A Burned-out Car and the Fires of Hell

On Sunday evening, I was sitting in my study typing into my laptop, working on this blog. It was a little shy of midnight, and some rude fellow was beeping his horn continuously. Muttering to myself about people’s lack of consideration, I climbed up to the roof window to behold a fire some streets away. Black, acrid smoke ascended in the windless sky and a deep orange glow illuminated the nearby houses. People were running about; a man shouts to another to stay inside his house. Another appears, shielding his face from the heat. Should I call the Fire Brigade? I rightly assume that others have already done so, as flashing blue lights begin to reflect off the walls. Occasionally there’s a small bang, and an extra plume of smoke shoots upwards. This black smoke becomes whiter steam as the firemen’s hosed water evaporates upon whichever hot surface it splashes, and the blue lights of the engines reflect off it.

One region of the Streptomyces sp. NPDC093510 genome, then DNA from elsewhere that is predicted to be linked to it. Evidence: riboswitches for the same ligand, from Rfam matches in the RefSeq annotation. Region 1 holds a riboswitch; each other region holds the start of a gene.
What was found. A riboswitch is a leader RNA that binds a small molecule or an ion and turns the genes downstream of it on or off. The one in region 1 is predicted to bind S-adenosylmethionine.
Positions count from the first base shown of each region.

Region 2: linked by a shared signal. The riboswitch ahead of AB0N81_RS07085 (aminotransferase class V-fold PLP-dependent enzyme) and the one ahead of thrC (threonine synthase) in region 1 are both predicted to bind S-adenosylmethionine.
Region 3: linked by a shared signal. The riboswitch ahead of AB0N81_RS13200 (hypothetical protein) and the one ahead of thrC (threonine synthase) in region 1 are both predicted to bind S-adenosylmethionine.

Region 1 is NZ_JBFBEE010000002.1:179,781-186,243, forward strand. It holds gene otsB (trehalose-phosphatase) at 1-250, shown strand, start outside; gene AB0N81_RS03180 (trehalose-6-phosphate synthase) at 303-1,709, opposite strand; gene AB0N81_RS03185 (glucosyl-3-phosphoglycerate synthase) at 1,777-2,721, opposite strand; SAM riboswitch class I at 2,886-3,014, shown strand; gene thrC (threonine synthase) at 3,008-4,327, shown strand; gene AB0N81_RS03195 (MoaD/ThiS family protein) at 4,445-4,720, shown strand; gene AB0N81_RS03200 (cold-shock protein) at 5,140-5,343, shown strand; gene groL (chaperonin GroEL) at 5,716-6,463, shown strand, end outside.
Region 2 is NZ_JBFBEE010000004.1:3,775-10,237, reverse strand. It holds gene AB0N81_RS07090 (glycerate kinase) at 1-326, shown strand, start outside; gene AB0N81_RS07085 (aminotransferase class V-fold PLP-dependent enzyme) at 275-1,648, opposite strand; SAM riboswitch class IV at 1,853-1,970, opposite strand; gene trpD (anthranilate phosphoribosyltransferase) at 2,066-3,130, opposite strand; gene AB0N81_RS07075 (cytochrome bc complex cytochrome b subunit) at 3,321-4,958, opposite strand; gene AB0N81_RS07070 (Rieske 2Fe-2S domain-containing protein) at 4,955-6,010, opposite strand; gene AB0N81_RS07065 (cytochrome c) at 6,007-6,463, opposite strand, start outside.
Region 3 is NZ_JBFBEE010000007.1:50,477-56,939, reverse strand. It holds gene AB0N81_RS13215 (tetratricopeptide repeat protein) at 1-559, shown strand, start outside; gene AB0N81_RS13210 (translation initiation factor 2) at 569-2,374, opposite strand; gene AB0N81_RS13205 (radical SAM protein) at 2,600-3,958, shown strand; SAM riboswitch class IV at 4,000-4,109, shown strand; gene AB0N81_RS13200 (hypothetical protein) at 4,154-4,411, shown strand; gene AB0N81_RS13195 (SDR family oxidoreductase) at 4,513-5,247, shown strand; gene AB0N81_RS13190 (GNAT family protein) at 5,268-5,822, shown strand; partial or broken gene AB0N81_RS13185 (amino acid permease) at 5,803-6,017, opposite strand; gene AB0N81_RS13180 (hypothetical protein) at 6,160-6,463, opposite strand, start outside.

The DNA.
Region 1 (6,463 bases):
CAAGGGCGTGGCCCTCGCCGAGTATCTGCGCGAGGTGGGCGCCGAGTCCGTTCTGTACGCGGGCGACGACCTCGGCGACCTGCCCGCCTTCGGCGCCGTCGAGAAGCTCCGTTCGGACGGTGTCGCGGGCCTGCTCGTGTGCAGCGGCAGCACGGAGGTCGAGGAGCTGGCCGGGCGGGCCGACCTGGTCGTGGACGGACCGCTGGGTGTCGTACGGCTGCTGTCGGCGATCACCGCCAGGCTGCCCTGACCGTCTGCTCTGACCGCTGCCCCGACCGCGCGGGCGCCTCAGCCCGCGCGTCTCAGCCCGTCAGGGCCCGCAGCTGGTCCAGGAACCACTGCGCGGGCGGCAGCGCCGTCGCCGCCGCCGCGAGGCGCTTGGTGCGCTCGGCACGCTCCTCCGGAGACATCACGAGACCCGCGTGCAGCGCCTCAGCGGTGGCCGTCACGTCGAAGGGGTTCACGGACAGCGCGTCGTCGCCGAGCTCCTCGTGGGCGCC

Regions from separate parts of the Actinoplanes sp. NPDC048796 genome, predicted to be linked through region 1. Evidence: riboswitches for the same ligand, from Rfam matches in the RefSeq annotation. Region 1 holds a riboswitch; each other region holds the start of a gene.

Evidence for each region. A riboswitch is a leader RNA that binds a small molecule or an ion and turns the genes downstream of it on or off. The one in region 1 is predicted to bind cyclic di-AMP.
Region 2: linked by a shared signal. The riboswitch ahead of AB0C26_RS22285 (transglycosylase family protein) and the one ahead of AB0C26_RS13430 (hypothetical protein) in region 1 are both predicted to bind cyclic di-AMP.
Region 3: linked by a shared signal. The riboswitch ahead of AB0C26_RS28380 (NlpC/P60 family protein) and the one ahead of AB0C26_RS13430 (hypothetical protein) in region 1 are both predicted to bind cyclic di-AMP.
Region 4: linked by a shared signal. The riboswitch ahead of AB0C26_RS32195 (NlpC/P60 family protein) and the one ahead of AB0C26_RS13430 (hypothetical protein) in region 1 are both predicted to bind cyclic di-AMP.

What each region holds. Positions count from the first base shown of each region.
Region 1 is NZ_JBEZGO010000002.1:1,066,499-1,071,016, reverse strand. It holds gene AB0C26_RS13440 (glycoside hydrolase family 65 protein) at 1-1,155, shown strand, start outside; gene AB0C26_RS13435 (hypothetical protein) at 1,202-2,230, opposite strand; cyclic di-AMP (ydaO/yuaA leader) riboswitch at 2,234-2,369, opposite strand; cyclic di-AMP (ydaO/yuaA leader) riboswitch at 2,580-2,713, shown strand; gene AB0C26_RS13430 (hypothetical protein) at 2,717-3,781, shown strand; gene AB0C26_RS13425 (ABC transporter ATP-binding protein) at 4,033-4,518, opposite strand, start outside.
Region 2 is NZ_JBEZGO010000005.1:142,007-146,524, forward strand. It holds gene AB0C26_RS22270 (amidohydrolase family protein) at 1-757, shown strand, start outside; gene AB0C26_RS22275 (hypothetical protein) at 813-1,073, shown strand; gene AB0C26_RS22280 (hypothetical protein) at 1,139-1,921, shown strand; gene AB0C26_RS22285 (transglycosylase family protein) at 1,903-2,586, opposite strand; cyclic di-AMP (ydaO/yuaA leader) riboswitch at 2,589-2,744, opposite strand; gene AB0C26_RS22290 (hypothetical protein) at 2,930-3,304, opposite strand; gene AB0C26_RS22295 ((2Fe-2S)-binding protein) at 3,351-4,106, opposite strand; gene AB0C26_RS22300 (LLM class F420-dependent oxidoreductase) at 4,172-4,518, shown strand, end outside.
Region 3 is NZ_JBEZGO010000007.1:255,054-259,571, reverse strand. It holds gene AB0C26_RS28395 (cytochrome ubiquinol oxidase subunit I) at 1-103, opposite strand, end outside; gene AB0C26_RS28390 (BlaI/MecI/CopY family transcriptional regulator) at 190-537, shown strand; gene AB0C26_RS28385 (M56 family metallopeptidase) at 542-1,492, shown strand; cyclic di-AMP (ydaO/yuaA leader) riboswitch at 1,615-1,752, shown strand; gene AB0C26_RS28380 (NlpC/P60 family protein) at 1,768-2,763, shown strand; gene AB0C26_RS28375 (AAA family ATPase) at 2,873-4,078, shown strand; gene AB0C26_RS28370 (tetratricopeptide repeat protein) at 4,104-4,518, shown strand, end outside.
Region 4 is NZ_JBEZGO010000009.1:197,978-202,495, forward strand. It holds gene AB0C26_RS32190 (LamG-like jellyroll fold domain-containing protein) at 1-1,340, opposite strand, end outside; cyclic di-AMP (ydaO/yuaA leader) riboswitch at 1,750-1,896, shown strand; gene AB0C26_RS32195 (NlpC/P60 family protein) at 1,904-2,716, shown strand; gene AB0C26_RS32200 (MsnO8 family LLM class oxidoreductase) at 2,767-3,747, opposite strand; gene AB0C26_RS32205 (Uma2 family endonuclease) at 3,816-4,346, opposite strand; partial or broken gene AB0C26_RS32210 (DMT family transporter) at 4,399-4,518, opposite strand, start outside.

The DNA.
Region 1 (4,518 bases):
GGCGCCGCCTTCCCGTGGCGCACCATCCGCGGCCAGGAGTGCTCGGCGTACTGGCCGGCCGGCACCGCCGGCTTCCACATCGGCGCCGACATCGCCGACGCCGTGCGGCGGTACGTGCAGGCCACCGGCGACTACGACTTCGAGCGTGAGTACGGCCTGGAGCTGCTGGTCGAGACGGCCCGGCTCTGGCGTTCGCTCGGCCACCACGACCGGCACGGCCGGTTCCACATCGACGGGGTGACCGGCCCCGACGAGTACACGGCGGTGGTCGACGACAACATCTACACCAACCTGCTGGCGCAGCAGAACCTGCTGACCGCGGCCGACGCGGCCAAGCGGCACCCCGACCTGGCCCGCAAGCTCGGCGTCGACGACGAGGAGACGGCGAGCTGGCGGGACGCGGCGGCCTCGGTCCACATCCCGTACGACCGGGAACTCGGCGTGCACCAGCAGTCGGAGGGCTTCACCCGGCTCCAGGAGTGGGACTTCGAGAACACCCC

Fifteen minutes later and all is quiet. The firemen are gone, their investigations perhaps concluded. Was it a car or a house? I didn’t know, though my curiosity got the better of me the next day. A dark patch and some melted remains mixed with broken glass indicate a burned-our car, which has been neatly removed. Whoever’s it was, it’s no longer usable: the flames destroyed it. The car’s molecules, however, still exist. Having reacted with the oxygen, they’re now bonded rather differently, but they still exist, and their mass remains the same. So the car has ceased to exist, but its essence remains, albeit in a less useful and desirable state.

I’ve been preparing for tonight’s Bible Study on heaven and hell. The latter is a particularly unpleasant prospect, although I expect none of our regulars to find out for themselves. Sadly, I cannot say that for everyone who’s darkened our chapel’s doors. Hell is often characterised by fire in scripture, with souls who have refused God’s grace paying for the crimes which Christ would have gladly discharged on their behalf. Woollier evangelicals than I will assure us that hell is the destruction of these souls rather than the conscious torment. I hope they’re right, but I suspect that eternal fires, much like their cooler earthly equivalents, are no more capable of destroying the essence of a human soul than the molecules of that burned-out car.